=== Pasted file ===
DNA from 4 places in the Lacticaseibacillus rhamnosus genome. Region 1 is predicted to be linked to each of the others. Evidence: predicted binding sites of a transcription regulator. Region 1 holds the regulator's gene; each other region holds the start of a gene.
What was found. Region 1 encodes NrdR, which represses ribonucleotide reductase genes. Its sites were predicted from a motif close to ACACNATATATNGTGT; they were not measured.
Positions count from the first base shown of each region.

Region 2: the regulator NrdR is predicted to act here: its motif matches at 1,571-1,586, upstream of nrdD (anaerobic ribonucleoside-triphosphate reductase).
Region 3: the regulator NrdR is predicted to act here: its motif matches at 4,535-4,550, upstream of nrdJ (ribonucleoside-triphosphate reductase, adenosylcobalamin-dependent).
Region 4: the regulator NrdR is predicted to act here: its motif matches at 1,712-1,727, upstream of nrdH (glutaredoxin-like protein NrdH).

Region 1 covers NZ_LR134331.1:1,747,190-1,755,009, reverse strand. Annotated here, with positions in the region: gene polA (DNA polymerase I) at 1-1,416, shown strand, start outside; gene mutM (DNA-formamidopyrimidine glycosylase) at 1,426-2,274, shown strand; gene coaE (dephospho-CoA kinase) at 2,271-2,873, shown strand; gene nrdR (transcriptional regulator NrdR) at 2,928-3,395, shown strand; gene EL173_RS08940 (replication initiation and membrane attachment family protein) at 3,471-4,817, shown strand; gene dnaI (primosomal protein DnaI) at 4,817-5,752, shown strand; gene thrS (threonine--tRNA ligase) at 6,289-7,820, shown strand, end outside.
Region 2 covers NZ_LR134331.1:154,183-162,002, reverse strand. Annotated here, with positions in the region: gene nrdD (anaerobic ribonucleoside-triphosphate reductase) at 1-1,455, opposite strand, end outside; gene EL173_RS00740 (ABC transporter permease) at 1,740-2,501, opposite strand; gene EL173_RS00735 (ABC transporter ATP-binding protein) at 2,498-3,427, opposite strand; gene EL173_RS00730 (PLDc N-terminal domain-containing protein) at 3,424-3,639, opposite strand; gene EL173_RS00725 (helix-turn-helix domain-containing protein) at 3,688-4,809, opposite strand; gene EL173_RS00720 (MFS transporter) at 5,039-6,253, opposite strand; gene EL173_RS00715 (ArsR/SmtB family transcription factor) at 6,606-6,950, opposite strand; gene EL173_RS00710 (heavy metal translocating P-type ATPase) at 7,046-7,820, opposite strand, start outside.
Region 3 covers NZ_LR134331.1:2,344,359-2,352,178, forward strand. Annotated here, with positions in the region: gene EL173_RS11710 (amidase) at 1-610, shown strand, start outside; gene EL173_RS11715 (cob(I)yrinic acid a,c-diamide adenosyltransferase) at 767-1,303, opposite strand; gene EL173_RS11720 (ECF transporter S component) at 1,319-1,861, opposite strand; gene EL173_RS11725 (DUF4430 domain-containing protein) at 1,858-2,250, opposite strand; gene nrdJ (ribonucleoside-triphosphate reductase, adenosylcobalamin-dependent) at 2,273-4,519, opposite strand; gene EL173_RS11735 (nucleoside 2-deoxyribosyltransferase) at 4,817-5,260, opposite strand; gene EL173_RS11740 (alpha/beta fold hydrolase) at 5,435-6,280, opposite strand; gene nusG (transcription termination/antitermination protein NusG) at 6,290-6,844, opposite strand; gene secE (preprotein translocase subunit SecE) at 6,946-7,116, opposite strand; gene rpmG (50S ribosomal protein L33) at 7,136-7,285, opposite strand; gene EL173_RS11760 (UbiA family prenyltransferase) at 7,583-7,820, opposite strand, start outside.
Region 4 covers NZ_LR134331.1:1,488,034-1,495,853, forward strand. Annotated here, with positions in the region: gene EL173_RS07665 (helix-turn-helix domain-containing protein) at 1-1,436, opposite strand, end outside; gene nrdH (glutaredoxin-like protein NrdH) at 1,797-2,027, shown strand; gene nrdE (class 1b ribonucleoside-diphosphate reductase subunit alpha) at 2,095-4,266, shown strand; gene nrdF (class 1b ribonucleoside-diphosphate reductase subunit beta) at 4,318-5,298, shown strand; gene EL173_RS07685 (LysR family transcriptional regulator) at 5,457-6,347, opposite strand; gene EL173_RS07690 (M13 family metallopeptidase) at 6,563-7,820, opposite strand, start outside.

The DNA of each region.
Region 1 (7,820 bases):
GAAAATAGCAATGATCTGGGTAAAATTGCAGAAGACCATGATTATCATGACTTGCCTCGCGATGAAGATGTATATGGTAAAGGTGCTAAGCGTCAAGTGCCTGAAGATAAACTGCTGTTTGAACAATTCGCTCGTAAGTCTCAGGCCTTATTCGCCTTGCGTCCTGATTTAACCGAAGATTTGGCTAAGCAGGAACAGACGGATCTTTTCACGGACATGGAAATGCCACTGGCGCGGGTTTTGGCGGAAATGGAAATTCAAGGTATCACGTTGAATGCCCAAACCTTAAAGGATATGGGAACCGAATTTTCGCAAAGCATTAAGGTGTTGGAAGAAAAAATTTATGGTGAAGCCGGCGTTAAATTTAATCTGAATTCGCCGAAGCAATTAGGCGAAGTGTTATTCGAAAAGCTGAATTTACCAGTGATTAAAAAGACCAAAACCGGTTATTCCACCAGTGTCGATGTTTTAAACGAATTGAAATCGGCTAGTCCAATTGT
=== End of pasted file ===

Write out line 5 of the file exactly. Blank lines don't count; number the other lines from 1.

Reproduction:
Region 3: the regulator NrdR is predicted to act here: its motif matches at 4,535-4,550, upstream of nrdJ (ribonucleoside-triphosphate reductase, adenosylcobalamin-dependent).